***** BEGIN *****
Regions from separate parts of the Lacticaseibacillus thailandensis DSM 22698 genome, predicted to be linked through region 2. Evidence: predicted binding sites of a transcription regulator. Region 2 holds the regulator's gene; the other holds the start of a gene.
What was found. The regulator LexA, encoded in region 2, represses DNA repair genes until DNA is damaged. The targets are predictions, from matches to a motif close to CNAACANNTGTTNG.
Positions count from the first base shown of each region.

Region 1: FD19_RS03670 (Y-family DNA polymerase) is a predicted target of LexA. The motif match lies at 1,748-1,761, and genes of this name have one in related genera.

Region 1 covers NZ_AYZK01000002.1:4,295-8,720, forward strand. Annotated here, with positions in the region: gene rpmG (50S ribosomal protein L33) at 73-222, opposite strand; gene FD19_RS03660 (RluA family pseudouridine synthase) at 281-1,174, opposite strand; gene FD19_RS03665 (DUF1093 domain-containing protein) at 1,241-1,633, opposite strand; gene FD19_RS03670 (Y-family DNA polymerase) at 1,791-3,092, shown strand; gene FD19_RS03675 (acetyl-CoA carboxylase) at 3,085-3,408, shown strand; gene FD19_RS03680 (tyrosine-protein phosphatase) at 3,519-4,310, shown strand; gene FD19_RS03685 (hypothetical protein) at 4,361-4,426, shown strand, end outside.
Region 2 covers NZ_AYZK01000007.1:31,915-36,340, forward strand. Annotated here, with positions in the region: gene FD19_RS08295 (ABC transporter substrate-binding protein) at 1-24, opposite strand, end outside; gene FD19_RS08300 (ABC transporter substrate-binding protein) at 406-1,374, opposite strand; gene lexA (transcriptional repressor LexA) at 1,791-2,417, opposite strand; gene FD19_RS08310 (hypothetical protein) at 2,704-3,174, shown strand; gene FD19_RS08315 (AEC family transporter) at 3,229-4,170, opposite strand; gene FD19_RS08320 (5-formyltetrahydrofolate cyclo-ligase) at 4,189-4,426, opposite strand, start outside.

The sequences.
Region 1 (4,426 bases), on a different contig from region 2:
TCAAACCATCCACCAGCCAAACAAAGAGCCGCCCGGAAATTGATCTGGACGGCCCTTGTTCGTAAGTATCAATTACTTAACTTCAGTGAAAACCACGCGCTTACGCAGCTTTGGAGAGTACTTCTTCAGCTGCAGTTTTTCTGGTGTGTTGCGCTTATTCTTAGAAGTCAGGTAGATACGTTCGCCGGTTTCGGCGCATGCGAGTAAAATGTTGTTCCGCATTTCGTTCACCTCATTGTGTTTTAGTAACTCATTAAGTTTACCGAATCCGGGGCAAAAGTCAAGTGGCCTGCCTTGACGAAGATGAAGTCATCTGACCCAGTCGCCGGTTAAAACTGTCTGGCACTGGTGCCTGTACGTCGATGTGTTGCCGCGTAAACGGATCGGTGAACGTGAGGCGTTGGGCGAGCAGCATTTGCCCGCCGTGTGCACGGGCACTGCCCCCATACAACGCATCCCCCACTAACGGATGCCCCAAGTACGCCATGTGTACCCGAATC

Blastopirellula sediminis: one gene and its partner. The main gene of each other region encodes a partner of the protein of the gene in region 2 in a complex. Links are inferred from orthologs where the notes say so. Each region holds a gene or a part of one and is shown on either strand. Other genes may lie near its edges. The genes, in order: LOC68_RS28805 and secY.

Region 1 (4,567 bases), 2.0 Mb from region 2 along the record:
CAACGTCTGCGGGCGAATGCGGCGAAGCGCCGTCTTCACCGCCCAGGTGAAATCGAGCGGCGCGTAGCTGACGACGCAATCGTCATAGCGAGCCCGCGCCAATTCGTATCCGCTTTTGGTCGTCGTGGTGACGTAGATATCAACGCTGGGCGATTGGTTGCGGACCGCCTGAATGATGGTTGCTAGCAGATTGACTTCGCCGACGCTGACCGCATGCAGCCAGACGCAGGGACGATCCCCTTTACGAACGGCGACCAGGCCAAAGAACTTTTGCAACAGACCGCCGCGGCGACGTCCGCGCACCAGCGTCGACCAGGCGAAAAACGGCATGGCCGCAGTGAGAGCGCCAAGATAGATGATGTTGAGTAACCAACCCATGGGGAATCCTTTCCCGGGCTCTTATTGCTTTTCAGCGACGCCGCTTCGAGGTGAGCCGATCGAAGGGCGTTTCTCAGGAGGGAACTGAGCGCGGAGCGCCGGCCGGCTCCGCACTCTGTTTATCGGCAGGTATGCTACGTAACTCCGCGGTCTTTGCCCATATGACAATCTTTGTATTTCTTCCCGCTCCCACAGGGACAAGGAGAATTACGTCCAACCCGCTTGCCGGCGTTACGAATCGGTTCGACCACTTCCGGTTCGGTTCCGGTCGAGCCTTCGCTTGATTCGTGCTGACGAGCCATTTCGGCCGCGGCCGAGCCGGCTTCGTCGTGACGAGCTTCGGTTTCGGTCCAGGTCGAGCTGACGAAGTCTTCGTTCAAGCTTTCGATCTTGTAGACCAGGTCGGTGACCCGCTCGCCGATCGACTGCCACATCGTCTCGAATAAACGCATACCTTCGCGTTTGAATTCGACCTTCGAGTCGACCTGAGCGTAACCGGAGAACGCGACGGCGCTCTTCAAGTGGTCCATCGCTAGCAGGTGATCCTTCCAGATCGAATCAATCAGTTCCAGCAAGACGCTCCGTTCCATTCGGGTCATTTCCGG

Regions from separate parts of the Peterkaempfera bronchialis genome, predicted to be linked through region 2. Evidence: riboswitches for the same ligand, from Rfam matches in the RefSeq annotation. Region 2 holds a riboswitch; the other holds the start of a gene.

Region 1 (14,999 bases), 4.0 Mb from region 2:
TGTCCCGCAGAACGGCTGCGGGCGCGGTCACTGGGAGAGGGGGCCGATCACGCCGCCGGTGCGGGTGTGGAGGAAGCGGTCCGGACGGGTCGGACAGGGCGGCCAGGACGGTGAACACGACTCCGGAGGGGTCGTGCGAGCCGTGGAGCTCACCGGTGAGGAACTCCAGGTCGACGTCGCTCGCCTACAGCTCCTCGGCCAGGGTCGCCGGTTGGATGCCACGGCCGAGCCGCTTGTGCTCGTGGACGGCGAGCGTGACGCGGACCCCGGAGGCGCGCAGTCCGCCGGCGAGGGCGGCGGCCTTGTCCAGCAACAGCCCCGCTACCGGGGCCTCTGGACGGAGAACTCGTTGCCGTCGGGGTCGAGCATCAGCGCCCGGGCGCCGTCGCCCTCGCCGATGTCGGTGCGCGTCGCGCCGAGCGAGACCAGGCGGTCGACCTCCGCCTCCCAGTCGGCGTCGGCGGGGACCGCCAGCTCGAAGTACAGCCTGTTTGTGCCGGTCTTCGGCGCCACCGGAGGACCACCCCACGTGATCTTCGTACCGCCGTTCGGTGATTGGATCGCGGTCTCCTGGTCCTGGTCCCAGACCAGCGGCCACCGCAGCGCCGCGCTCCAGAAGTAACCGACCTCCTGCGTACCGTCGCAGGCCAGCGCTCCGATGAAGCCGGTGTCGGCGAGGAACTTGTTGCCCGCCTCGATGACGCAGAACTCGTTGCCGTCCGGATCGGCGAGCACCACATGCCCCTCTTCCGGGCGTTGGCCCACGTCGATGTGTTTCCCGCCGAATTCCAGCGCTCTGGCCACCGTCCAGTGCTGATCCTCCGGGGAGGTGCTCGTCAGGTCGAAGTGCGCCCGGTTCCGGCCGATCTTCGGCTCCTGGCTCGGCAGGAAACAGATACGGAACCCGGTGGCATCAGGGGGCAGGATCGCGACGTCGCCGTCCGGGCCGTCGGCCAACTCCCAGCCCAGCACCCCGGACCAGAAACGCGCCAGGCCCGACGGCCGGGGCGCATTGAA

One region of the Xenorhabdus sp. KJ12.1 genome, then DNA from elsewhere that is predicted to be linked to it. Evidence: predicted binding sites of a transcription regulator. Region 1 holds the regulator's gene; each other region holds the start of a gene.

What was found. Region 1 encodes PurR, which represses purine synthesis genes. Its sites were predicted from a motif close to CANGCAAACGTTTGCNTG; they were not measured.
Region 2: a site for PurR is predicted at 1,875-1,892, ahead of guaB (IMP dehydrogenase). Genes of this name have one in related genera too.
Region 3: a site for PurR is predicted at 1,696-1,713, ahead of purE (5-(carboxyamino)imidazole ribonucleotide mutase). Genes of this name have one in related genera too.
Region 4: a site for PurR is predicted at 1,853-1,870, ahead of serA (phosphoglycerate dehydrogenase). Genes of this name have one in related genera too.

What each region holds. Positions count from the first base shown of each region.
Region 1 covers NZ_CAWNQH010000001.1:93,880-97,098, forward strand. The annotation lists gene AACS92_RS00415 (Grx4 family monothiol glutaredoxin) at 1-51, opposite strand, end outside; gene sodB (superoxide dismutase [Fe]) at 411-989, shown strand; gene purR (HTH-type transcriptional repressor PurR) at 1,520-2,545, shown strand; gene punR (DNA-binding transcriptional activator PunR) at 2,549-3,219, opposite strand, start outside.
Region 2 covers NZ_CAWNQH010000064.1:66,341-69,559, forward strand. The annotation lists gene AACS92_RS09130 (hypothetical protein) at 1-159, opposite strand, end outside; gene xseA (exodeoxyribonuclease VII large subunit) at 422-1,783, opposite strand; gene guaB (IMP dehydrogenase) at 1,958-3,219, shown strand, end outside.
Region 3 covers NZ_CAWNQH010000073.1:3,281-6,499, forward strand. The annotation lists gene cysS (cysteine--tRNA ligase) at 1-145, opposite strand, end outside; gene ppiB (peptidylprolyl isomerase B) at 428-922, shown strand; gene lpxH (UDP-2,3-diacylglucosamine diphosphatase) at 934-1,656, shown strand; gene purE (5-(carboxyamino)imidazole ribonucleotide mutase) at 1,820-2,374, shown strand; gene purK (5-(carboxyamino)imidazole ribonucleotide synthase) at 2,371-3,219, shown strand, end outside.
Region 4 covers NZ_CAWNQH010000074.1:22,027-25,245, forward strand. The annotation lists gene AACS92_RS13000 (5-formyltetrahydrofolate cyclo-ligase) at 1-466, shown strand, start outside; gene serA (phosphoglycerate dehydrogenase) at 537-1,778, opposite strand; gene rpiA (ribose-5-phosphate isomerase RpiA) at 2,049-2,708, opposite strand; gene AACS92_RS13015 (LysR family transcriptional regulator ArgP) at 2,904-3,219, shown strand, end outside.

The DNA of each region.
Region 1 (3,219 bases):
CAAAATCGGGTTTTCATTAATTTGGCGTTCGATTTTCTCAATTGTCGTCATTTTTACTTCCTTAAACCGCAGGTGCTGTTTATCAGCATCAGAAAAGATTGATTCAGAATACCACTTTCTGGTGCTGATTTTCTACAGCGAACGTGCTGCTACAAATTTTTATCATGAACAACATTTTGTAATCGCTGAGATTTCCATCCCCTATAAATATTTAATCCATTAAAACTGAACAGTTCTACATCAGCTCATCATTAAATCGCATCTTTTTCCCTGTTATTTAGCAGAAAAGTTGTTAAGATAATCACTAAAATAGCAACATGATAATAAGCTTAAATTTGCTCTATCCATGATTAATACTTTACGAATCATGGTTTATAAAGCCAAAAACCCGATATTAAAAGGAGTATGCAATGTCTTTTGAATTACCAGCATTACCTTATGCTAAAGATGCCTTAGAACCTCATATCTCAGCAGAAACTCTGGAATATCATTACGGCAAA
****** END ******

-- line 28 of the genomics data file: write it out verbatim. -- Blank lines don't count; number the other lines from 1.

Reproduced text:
CAAAATCGGGTTTTCATTAATTTGGCGTTCGATTTTCTCAATTGTCGTCATTTTTACTTCCTTAAACCGCAGGTGCTGTTTATCAGCATCAGAAAAGATTGATTCAGAATACCACTTTCTGGTGCTGATTTTCTACAGCGAACGTGCTGCTACAAATTTTTATCATGAACAACATTTTGTAATCGCTGAGATTTCCATCCCCTATAAATATTTAATCCATTAAAACTGAACAGTTCTACATCAGCTCATCATTAAATCGCATCTTTTTCCCTGTTATTTAGCAGAAAAGTTGTTAAGATAATCACTAAAATAGCAACATGATAATAAGCTTAAATTTGCTCTATCCATGATTAATACTTTACGAATCATGGTTTATAAAGCCAAAAACCCGATATTAAAAGGAGTATGCAATGTCTTTTGAATTACCAGCATTACCTTATGCTAAAGATGCCTTAGAACCTCATATCTCAGCAGAAACTCTGGAATATCATTACGGCAAA